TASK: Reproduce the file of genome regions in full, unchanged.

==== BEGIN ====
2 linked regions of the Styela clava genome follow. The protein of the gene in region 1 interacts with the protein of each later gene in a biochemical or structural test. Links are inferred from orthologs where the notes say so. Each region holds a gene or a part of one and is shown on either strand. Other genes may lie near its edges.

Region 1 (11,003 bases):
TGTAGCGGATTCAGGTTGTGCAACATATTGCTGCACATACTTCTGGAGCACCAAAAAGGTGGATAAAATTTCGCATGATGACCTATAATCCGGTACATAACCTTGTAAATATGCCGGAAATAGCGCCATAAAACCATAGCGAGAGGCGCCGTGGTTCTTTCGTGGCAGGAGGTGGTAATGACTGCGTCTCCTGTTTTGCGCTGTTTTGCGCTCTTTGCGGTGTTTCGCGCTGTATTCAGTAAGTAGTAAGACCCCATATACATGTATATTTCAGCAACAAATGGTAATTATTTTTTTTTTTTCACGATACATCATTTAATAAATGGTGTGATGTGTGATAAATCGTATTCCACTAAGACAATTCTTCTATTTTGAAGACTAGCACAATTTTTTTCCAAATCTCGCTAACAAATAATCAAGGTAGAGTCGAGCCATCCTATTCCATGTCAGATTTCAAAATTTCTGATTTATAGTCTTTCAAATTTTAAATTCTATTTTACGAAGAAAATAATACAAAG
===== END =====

2 linked regions of the Styela clava genome follow. The protein of the gene in region 1 interacts with the protein of each later gene in a biochemical or structural test. Links are inferred from orthologs where the notes say so. Each region holds a gene or a part of one and is shown on either strand. Other genes may lie near its edges.

Region 1 (11,003 bases):
TGTAGCGGATTCAGGTTGTGCAACATATTGCTGCACATACTTCTGGAGCACCAAAAAGGTGGATAAAATTTCGCATGATGACCTATAATCCGGTACATAACCTTGTAAATATGCCGGAAATAGCGCCATAAAACCATAGCGAGAGGCGCCGTGGTTCTTTCGTGGCAGGAGGTGGTAATGACTGCGTCTCCTGTTTTGCGCTGTTTTGCGCTCTTTGCGGTGTTTCGCGCTGTATTCAGTAAGTAGTAAGACCCCATATACATGTATATTTCAGCAACAAATGGTAATTATTTTTTTTTTTTCACGATACATCATTTAATAAATGGTGTGATGTGTGATAAATCGTATTCCACTAAGACAATTCTTCTATTTTGAAGACTAGCACAATTTTTTTCCAAATCTCGCTAACAAATAATCAAGGTAGAGTCGAGCCATCCTATTCCATGTCAGATTTCAAAATTTCTGATTTATAGTCTTTCAAATTTTAAATTCTATTTTACGAAGAAAATAATACAAAG